English-speaking jobs in Berlin

Especially, many young people dream of starting a new life in Berlin. The city is known as a young and fun place for expatriates and people of all cultures to get together. It also offers a renege of English-speaking jobs for professionals as well as on an Entry level. We tell you everything you need to know, about finding an English-speaking job in Berlin. If you are ready to start your search, you came to the right place. Tideri will search various online job platforms and show you all matches in one list. This way, your job hunt gets easier, and you can focus on getting the job of your dreams. 

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Software Test Engineer - m/w/d (German-Speaking)
50Hertz Transmission GmbH
Berlin
Full-timePermanent
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(Senior) Data Engineer
GLS/NXT
Berlin
Full-timeRemotePermanent
New
Senior Application Architect
Anson McCade
Berlin
Full-timeRemotePermanent
(Senior) Controller (m/f/d)
softgarden e-recruiting gmbh
Berlin
Full-timeRemotePermanent
New
Freelance Architect
Optimus Search
Berlin
Full-timeFreelancerPermanent
New
IT Engineer / Ingenieur als Informatiker für Softwarearchitektur (f/m/d)
50Hertz Transmission GmbH
Berlin
Full-timePermanent
New
Java Developer - german speaking (m/w/d)
50Hertz Transmission GmbH
Berlin
Full-timePermanent
New
Product Marketing Lead DSB EMEA (All Genders)
Bayer
Berlin
Part-timePermanent
New
German Palo Alto Networks Instructor
Red Education
Berlin
Full-timePermanent
New
Data migration - Freelance - Remote
Darwin Recruitment
Berlin
Full-timeRemoteFreelancerPermanent
New
Head of Engineering (f/m/x) Environmental Engineering
Jobijoba-de
Berlin
Full-timePermanent
New
SQL DBA (m/w/d)
Webhelp
Berlin
Full-timePermanent
New
Python Backend Engineer (m/f/d)
Momox
Berlin
Full-timePermanent
New
Industrial Engineer as Procurement Process Owner (f/m/d)
50Hertz Transmission GmbH
Berlin
Full-timePermanent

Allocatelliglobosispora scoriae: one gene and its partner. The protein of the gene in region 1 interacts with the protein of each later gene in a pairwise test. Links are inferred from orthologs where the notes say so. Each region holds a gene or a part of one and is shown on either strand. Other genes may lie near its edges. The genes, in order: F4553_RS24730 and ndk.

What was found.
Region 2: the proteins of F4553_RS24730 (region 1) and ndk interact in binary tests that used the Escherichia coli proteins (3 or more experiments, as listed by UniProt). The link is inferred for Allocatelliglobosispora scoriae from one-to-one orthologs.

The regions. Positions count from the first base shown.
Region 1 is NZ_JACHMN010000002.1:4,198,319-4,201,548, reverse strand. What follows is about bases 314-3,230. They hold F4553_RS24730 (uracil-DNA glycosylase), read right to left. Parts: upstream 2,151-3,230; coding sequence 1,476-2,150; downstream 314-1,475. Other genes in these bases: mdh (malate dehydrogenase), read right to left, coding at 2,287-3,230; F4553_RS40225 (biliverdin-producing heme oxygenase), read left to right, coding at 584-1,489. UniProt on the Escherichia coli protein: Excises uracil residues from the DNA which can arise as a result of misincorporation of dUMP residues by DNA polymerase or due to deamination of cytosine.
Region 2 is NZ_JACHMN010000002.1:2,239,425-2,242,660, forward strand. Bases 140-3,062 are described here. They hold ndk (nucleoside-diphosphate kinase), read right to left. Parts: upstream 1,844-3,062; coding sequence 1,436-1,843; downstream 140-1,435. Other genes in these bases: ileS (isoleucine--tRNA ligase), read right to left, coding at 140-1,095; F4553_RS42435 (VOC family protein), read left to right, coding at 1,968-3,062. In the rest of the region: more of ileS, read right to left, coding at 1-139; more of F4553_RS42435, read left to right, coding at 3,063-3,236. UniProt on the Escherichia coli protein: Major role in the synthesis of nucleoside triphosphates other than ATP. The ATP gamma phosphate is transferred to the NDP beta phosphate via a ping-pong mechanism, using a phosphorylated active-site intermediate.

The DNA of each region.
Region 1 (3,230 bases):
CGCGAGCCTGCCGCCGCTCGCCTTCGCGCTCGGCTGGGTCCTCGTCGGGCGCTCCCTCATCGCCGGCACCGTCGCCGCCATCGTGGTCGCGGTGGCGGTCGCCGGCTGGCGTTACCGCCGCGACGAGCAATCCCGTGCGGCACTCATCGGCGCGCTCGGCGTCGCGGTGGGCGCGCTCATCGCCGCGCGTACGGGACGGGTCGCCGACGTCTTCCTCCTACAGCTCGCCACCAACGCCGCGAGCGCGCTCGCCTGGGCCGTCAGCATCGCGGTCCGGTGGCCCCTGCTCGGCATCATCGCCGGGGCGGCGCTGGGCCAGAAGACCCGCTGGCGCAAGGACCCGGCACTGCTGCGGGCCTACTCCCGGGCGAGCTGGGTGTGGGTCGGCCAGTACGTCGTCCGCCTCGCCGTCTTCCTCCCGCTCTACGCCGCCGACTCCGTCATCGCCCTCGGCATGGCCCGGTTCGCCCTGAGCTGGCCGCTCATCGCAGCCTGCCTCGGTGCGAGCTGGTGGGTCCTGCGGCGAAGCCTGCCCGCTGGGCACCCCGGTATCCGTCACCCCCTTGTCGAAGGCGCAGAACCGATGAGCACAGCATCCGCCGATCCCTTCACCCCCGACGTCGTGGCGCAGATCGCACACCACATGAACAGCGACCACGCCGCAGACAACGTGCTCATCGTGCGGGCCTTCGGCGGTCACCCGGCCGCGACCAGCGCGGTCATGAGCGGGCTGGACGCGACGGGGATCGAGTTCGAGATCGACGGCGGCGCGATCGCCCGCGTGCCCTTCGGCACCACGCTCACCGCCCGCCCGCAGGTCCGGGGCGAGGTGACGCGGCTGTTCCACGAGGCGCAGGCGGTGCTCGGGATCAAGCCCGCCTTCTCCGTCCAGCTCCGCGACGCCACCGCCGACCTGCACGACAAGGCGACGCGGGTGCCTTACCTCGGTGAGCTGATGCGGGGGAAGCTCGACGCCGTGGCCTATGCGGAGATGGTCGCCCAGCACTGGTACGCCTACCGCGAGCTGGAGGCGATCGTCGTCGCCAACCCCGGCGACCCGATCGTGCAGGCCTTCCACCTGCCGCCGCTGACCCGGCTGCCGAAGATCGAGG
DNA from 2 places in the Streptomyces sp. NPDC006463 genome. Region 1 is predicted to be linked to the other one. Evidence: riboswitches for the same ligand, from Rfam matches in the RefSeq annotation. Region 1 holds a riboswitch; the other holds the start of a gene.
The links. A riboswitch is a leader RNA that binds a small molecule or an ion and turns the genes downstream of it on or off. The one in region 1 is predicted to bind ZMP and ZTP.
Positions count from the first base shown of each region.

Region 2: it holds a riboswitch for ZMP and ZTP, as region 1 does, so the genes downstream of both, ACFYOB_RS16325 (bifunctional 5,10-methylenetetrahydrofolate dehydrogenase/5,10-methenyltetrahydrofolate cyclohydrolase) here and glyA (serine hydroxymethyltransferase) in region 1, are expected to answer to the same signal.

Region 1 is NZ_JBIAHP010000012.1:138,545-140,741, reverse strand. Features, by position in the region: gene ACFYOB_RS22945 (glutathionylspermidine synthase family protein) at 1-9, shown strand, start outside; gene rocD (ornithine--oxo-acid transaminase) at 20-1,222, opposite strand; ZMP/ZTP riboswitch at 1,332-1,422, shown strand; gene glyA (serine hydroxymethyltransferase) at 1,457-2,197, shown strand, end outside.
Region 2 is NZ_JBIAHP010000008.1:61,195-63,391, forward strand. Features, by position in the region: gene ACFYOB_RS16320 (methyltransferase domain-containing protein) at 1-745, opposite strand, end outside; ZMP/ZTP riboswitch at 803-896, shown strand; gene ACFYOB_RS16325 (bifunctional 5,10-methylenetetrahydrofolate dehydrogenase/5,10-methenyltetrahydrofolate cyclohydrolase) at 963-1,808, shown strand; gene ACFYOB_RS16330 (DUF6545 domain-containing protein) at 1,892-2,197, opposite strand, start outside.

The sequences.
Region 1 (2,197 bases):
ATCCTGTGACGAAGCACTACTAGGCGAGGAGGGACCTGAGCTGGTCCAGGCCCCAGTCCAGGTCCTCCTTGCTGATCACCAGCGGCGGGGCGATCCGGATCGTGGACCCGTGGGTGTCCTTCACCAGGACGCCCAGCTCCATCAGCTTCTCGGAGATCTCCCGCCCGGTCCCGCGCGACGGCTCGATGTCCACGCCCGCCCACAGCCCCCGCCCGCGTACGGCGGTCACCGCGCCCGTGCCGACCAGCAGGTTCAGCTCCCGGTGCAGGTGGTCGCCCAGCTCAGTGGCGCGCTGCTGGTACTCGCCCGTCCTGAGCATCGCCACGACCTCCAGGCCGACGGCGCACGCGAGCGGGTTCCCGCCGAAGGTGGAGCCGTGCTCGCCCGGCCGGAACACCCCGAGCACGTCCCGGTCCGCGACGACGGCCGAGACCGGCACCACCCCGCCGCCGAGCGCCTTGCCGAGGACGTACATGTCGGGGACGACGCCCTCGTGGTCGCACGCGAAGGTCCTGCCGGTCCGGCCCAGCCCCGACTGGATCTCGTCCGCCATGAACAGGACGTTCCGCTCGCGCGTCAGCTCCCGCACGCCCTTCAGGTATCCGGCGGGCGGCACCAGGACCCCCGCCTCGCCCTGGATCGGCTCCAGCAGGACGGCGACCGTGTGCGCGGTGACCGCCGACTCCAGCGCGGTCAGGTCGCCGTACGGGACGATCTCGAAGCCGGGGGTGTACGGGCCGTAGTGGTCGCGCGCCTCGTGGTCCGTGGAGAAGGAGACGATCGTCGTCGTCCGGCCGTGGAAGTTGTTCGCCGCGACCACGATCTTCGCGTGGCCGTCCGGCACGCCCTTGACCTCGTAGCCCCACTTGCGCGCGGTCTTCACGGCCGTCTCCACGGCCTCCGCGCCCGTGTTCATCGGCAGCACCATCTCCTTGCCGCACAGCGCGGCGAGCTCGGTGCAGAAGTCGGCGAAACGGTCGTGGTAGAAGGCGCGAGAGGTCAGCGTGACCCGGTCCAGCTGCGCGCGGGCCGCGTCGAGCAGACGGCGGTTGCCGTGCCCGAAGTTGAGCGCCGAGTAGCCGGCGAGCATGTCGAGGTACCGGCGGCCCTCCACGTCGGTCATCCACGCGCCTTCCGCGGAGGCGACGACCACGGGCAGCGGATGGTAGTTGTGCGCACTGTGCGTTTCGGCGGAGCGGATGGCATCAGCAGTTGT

New
Senior SEO Manager - Remote (m/f/d)
We Love X GmbH
Berlin
Full-timeRemotePermanent
Table of contents

Is Berlin suited for an English-speaking job?

Yes, Berlin is a good place to look for English-speaking jobs. While German is the official language in Germany, Berlin is an international city with a diverse and multicultural population. Many companies in Berlin, especially in sectors such as technology, startups, tourism, and international organizations, have a strong English-speaking work environment.

Berlin has a thriving startup scene and is known as a hub for innovation and entrepreneurship. Many startups in Berlin operate in English, and they often seek international talent to join their teams. Additionally, there are several multinational companies and organizations with offices in Berlin, where English is commonly used for communication.

Furthermore, Berlin attracts a significant number of expatriates, students, and young professionals from around the world. As a result, there are English-speaking communities, networking events, and job fairs specifically catering to the international workforce in the city.

Berlin Facts – More than 3.6 million people live in Berlin and about 1.5 people are working in the city. About 15.5% of those are foreigners, who are not German citizens. While the majority of the Berlin workforce is German, foreigners still have a chance to work and live in Berlin. Nonetheless, before moving, you should make sure, if people with your qualifications are needed in Berlin. 

Who can work in English-speaking jobs in Berlin?

English-speaking jobs in Berlin are typically open to a wide range of individuals, including:

  1. Native English speakers
  2. Bilingual individuals
  3. Expatriates and international professionals
  4. Non-native English speakers

It is important to note that specific job requirements may vary depending on the industry, sector, and company. Some positions may require additional language skills or specific qualifications, while others may be open to English-speaking candidates with relevant experience.

Are there English-speaking companies in Berlin?

You can absolutely find companies in Berlin where most people speak English. The city is home to a diverse range of international and multinational companies that operate in English or have a strong English-speaking work environment. Those are mostly Start-ups and international companies. Berlin is an interesting place for both, since there are many Expatriates from all over the world, looking for job opportunities in Berlin. Other options for English speaker are Tourism and Hospitality, the Creative and Media Industries and Education and Language Schools.